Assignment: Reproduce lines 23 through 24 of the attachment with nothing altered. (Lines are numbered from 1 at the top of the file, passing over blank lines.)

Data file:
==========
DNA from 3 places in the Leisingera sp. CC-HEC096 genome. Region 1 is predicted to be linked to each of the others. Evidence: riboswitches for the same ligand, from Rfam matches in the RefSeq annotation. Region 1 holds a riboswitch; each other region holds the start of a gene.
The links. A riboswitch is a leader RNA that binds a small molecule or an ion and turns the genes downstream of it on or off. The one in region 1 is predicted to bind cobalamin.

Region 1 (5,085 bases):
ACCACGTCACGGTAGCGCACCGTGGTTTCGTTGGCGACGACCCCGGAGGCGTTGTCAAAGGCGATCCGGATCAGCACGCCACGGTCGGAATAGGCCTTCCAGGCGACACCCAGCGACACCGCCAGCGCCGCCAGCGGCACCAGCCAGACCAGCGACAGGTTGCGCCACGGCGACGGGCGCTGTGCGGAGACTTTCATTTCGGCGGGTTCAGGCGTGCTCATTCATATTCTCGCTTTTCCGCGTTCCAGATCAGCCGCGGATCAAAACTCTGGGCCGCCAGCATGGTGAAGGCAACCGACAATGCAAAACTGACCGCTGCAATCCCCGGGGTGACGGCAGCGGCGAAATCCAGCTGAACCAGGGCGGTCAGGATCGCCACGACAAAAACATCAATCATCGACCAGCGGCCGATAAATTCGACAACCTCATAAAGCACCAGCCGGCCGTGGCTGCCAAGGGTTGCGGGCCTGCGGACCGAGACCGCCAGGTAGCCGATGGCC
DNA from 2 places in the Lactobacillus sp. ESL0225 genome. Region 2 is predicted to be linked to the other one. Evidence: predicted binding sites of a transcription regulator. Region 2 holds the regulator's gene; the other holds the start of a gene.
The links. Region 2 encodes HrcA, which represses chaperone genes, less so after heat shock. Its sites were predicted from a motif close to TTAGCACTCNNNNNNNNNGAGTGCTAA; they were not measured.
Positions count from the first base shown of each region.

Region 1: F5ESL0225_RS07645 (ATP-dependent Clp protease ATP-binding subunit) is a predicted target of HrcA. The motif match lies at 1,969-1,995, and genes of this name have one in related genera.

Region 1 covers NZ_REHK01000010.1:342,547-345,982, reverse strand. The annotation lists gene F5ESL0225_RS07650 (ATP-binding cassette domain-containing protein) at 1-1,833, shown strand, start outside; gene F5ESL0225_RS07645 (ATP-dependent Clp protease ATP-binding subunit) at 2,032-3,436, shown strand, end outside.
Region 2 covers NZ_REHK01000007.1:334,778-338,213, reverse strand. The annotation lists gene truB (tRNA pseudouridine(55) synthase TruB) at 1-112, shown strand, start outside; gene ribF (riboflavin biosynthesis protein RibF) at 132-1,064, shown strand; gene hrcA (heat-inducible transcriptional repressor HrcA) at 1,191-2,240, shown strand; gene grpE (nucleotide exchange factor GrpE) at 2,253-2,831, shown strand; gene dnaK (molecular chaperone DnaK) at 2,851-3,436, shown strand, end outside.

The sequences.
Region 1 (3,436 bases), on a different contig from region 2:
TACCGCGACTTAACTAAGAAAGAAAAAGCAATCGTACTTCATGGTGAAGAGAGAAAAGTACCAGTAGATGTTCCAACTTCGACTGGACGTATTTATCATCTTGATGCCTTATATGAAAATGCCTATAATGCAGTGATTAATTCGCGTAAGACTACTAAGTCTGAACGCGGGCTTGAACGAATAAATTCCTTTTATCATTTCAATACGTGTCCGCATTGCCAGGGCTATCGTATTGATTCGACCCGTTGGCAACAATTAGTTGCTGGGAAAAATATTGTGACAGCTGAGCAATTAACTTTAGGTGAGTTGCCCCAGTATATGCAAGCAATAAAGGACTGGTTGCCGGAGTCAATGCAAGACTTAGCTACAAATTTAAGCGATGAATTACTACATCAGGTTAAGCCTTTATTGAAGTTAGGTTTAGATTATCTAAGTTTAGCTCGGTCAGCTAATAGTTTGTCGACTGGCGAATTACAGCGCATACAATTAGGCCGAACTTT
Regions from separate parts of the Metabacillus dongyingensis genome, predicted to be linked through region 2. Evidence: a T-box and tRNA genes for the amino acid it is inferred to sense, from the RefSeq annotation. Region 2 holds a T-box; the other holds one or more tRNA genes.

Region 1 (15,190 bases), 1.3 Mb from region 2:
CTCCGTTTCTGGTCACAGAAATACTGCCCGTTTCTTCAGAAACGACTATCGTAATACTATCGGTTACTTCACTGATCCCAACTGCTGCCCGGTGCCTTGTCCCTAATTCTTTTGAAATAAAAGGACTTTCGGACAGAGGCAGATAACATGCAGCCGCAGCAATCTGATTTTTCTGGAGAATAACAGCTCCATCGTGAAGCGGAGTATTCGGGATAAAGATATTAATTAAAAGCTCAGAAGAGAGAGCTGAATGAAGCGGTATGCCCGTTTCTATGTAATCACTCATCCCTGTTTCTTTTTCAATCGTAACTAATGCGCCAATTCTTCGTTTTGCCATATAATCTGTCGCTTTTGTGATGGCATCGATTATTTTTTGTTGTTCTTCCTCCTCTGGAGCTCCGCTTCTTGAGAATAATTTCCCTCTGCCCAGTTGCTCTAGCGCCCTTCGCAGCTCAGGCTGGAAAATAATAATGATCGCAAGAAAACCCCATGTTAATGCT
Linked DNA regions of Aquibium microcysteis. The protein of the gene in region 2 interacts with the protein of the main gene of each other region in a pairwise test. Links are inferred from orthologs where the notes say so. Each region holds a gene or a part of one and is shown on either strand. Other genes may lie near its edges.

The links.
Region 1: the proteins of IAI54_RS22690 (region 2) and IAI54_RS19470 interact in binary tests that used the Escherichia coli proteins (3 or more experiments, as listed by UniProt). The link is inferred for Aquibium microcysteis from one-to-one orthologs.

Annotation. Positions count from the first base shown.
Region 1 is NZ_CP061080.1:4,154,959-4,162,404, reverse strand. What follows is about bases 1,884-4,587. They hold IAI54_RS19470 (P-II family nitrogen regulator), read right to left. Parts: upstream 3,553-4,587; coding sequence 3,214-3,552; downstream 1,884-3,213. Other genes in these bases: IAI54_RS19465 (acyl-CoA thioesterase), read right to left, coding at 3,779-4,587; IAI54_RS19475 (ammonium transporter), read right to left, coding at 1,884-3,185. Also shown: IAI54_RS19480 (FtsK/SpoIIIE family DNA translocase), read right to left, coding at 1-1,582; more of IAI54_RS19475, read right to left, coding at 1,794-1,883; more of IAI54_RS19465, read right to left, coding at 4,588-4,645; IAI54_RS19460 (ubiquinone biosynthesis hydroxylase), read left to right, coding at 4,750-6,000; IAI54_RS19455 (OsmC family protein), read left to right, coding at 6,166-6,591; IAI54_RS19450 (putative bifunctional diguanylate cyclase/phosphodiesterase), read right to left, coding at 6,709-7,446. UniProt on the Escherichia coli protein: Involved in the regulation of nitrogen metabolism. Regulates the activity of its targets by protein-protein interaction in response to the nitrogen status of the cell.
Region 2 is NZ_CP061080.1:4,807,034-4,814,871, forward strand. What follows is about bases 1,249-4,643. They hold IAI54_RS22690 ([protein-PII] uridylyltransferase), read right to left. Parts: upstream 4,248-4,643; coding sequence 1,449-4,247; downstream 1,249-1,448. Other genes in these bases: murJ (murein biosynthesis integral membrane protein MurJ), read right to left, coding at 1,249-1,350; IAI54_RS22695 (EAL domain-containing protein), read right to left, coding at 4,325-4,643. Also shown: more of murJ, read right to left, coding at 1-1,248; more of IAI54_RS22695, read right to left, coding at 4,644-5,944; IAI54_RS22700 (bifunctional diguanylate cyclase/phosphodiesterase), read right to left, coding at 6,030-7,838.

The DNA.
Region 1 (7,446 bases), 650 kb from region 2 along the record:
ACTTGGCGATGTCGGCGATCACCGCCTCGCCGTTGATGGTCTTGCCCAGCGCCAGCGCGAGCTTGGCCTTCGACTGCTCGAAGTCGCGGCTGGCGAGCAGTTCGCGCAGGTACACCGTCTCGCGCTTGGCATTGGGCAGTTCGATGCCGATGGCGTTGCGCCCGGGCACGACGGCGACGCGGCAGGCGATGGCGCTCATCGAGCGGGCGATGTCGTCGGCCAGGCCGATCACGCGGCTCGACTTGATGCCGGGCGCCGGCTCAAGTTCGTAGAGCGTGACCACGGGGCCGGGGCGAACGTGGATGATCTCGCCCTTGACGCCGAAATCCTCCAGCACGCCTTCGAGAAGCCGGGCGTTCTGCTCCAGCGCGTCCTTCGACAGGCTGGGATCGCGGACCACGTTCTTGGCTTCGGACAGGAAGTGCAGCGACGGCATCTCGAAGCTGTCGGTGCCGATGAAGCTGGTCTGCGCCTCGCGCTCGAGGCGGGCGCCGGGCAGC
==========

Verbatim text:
The DNA.
Region 1 (7,446 bases), 650 kb from region 2 along the record: